Short on time? This class is available HERE as a Fast Class, exclusively for Creator Pass subscribers.


  • Select the best typefaces for your design
  • Work efficiently with OpenType
  • Think and approach projects like a type designer
  • Identify and remedy common type crimes


Typography is an essential element of design: it should communicate your message effectively, and with purpose. Yet, even professional graphic designers can lack the “eye” and deeper understanding of type aesthetics.

In Typography Fundamentals, author, educator, and expert Ilene Strizver teaches you how to take full advantage of the power of type. You’ll learn not only the fundamentals of typographic design, but also how to “see” type through new eyes - all to make more sophisticated type choices that will open doors and set your work apart.

With your enrollment in Ilene’s class, you’ll also receive access to a webinar hosted by renowned designer Gerard Huerta.

Check out Ilene’s related course, Advanced Typography: Fine Tuning & Finessing.


This class is designed for creative professionals of all levels working with type, whether you are brand new, or just want to build on your existing knowledge and fill in the gaps. In-house design teams, web developers, motion graphic designers, recent graduates, freelancers and illustrators working with type: don’t miss your chance to learn from one of the most respected educators in the field.


Ilene Strizver, founder of The Type Studio is a noted typographic educator, consultant, designer and writer. She specializes in all aspect of visual communication, from the aesthetic to the technical. Ilene has written and lectured extensively on type and typographic design to both students and professionals in the field. Ilene formerly was the Director of Typeface Development for International Typeface Corporation (ITC) where she developed more than 300 text and display typefaces with such respected and world-renowned type designers as Sumner Stone, Erik Spiekermann, Jill Bell, Jim Parkinson, Tim Donaldson, and the late Phill Grimshaw. She “cut her typographic teeth” by working on Upper and Lowercase (U&lc) and other type projects with such legendary icons as Ed Benguiat, Aaron Burns and Herb Lubalin. Her clients include Monotype Imaging Corporation, International Typeface Corporation (ITC), Adobe, Linotype, Time Inc., Whole Foods, Harlequin Books, Somerset Entertainment, Integrated Marketing, Parents Magazine, MeadWestvaco, Nationwide Insurance, Life is good, and Johnson & Johnson. Ilene authors the popular column TypeTalk for, as well as fy(t)i For Your Typographic Information and the Fontology series for Her book, Type Rules! The designer’s guide to professional typography, 4th edition has received numerous accolades from the type and design community. She publishes the popular FREE enewsletter, All Things Typographic, and conducts her widely acclaimed Gourmet Typography workshops internationally. Ilene is an adjunct instructor at School of Visual Arts in NYC. Connect with Ilene online: | Book: Type Rules! The Designer’s Guide to Professional Typography | Facebook | Twitter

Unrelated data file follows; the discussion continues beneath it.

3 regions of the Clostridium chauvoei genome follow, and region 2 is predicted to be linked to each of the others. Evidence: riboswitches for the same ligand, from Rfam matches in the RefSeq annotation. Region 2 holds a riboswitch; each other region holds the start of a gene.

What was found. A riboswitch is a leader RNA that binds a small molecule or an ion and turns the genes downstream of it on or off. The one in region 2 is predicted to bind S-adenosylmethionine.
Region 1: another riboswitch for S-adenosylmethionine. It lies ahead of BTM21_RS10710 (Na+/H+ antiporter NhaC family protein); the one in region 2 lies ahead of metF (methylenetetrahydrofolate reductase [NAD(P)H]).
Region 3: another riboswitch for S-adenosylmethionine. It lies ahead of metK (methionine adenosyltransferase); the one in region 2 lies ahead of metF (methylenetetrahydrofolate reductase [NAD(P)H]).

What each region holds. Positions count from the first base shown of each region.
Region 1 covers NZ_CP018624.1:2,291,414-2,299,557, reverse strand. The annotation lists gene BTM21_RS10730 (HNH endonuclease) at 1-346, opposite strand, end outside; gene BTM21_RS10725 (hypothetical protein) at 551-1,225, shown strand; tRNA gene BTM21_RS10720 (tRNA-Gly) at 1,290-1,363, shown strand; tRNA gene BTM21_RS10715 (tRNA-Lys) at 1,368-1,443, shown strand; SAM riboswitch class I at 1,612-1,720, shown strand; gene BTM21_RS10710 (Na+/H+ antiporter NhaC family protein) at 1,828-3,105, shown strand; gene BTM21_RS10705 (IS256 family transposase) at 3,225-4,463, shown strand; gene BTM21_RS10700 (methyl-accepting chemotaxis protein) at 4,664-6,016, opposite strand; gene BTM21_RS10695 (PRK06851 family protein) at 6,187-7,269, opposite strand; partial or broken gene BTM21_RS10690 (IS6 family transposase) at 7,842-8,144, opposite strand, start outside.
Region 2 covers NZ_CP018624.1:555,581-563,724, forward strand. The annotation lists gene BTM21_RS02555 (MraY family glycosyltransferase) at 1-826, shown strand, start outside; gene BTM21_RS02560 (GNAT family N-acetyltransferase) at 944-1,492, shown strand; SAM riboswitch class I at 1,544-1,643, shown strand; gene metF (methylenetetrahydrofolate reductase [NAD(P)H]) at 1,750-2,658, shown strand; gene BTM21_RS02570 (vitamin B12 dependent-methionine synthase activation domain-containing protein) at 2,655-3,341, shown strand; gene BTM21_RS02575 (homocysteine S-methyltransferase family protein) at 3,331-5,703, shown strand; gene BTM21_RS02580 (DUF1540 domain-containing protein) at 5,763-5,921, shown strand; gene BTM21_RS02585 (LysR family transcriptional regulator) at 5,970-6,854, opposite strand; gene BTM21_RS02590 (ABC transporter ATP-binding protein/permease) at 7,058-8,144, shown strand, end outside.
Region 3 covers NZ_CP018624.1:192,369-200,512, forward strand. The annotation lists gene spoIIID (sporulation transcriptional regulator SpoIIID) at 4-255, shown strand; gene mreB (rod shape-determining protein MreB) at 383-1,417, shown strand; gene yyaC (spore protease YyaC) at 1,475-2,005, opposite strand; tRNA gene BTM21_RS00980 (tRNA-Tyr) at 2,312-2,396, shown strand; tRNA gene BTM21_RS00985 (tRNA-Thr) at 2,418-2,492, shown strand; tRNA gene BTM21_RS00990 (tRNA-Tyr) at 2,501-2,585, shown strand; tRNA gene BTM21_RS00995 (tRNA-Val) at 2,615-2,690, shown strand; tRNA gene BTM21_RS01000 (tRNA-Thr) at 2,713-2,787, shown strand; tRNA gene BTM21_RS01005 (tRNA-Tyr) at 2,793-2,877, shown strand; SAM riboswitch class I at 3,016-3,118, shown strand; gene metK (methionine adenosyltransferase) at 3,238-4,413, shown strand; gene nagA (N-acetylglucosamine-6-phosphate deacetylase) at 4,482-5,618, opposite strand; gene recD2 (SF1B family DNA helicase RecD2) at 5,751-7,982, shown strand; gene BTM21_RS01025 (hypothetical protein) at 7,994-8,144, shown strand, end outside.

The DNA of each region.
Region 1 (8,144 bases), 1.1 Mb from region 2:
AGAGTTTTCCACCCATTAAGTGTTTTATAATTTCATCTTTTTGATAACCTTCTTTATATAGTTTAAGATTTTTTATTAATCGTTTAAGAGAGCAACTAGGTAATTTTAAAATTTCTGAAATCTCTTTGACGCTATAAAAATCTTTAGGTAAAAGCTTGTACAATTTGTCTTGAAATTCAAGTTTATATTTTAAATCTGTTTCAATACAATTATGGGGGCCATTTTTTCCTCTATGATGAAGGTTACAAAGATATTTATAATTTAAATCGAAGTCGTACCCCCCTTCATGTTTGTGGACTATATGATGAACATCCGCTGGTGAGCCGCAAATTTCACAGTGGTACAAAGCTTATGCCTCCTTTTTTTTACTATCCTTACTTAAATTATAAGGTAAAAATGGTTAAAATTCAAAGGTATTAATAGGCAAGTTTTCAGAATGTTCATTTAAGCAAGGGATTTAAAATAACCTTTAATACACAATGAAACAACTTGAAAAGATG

a Creativelive Student

Ilene's courses on Typography are jam-packed with excellent information that will elevate the quality of your work in print. She knows what's current, but also what's important in long-time standards, and why. Just an incredible amount of information! you will enjoy watching, but you will want to purchase because of the sheer amount of useful content.

a Creativelive Student

This course is packed full of the answers to questions I've had at the back of my mind for a long time. Ilene teaches with great clarity, her material is well organised, and she teaches at a good pace - with a bit of humor to lighten it up. I found it really useful.


This course taught me very well about Typography. I knew almost nothing before taking it (I barely understood then the difference between Serif and Sans-Serif...). And now, I feel that I really understand a lot. It is a very good starter to learn when, how and why to use type. Plus, Ilene is a great teacher with a big sense of humor and a lot of experience in Typography. A must have for everyone who want to understand something about types and fonts.